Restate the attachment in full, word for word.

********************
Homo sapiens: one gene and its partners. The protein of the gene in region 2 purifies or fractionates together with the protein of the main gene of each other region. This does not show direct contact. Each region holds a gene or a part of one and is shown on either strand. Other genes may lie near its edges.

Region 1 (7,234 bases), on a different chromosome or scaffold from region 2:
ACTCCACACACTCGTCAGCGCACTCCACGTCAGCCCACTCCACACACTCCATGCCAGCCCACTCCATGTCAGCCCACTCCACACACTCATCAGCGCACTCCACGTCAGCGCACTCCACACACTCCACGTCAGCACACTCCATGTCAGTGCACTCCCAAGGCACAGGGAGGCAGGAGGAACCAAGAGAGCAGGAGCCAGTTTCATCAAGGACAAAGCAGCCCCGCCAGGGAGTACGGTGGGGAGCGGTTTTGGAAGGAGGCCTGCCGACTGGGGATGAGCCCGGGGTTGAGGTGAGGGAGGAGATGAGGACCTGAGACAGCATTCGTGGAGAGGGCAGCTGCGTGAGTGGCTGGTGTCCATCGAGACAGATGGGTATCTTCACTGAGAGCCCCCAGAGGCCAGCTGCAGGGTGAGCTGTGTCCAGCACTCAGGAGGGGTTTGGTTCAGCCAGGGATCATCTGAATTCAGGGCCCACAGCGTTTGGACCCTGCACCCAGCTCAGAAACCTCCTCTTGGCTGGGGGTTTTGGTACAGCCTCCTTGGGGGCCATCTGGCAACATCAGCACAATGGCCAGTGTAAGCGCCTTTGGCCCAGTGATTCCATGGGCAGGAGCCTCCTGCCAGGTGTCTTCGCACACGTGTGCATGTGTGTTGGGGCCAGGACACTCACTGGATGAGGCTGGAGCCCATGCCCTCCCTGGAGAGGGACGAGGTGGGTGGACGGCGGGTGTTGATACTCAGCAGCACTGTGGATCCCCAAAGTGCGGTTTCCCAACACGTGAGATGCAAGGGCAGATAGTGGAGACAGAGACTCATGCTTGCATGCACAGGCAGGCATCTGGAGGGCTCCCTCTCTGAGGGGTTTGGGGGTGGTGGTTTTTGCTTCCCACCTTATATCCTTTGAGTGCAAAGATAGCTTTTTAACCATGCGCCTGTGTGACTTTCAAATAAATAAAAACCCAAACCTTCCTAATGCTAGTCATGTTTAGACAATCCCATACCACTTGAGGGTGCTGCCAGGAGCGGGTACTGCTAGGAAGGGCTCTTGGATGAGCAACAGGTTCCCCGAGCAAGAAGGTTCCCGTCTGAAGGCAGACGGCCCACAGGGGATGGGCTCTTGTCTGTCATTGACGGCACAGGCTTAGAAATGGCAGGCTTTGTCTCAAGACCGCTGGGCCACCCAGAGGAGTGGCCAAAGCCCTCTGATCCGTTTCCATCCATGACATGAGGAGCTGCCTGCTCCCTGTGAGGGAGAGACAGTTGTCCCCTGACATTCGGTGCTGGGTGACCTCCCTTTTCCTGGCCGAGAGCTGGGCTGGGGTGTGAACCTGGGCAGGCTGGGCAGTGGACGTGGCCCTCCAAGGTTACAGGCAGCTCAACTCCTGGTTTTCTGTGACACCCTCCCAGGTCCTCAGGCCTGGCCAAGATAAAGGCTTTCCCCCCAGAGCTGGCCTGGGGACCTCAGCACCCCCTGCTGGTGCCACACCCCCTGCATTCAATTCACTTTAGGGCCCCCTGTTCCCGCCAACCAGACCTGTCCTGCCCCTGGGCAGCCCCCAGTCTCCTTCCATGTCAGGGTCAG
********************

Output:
Homo sapiens: one gene and its partners. The protein of the gene in region 2 purifies or fractionates together with the protein of the main gene of each other region. This does not show direct contact. Each region holds a gene or a part of one and is shown on either strand. Other genes may lie near its edges.

Region 1 (7,234 bases), on a different chromosome or scaffold from region 2:
ACTCCACACACTCGTCAGCGCACTCCACGTCAGCCCACTCCACACACTCCATGCCAGCCCACTCCATGTCAGCCCACTCCACACACTCATCAGCGCACTCCACGTCAGCGCACTCCACACACTCCACGTCAGCACACTCCATGTCAGTGCACTCCCAAGGCACAGGGAGGCAGGAGGAACCAAGAGAGCAGGAGCCAGTTTCATCAAGGACAAAGCAGCCCCGCCAGGGAGTACGGTGGGGAGCGGTTTTGGAAGGAGGCCTGCCGACTGGGGATGAGCCCGGGGTTGAGGTGAGGGAGGAGATGAGGACCTGAGACAGCATTCGTGGAGAGGGCAGCTGCGTGAGTGGCTGGTGTCCATCGAGACAGATGGGTATCTTCACTGAGAGCCCCCAGAGGCCAGCTGCAGGGTGAGCTGTGTCCAGCACTCAGGAGGGGTTTGGTTCAGCCAGGGATCATCTGAATTCAGGGCCCACAGCGTTTGGACCCTGCACCCAGCTCAGAAACCTCCTCTTGGCTGGGGGTTTTGGTACAGCCTCCTTGGGGGCCATCTGGCAACATCAGCACAATGGCCAGTGTAAGCGCCTTTGGCCCAGTGATTCCATGGGCAGGAGCCTCCTGCCAGGTGTCTTCGCACACGTGTGCATGTGTGTTGGGGCCAGGACACTCACTGGATGAGGCTGGAGCCCATGCCCTCCCTGGAGAGGGACGAGGTGGGTGGACGGCGGGTGTTGATACTCAGCAGCACTGTGGATCCCCAAAGTGCGGTTTCCCAACACGTGAGATGCAAGGGCAGATAGTGGAGACAGAGACTCATGCTTGCATGCACAGGCAGGCATCTGGAGGGCTCCCTCTCTGAGGGGTTTGGGGGTGGTGGTTTTTGCTTCCCACCTTATATCCTTTGAGTGCAAAGATAGCTTTTTAACCATGCGCCTGTGTGACTTTCAAATAAATAAAAACCCAAACCTTCCTAATGCTAGTCATGTTTAGACAATCCCATACCACTTGAGGGTGCTGCCAGGAGCGGGTACTGCTAGGAAGGGCTCTTGGATGAGCAACAGGTTCCCCGAGCAAGAAGGTTCCCGTCTGAAGGCAGACGGCCCACAGGGGATGGGCTCTTGTCTGTCATTGACGGCACAGGCTTAGAAATGGCAGGCTTTGTCTCAAGACCGCTGGGCCACCCAGAGGAGTGGCCAAAGCCCTCTGATCCGTTTCCATCCATGACATGAGGAGCTGCCTGCTCCCTGTGAGGGAGAGACAGTTGTCCCCTGACATTCGGTGCTGGGTGACCTCCCTTTTCCTGGCCGAGAGCTGGGCTGGGGTGTGAACCTGGGCAGGCTGGGCAGTGGACGTGGCCCTCCAAGGTTACAGGCAGCTCAACTCCTGGTTTTCTGTGACACCCTCCCAGGTCCTCAGGCCTGGCCAAGATAAAGGCTTTCCCCCCAGAGCTGGCCTGGGGACCTCAGCACCCCCTGCTGGTGCCACACCCCCTGCATTCAATTCACTTTAGGGCCCCCTGTTCCCGCCAACCAGACCTGTCCTGCCCCTGGGCAGCCCCCAGTCTCCTTCCATGTCAGGGTCAG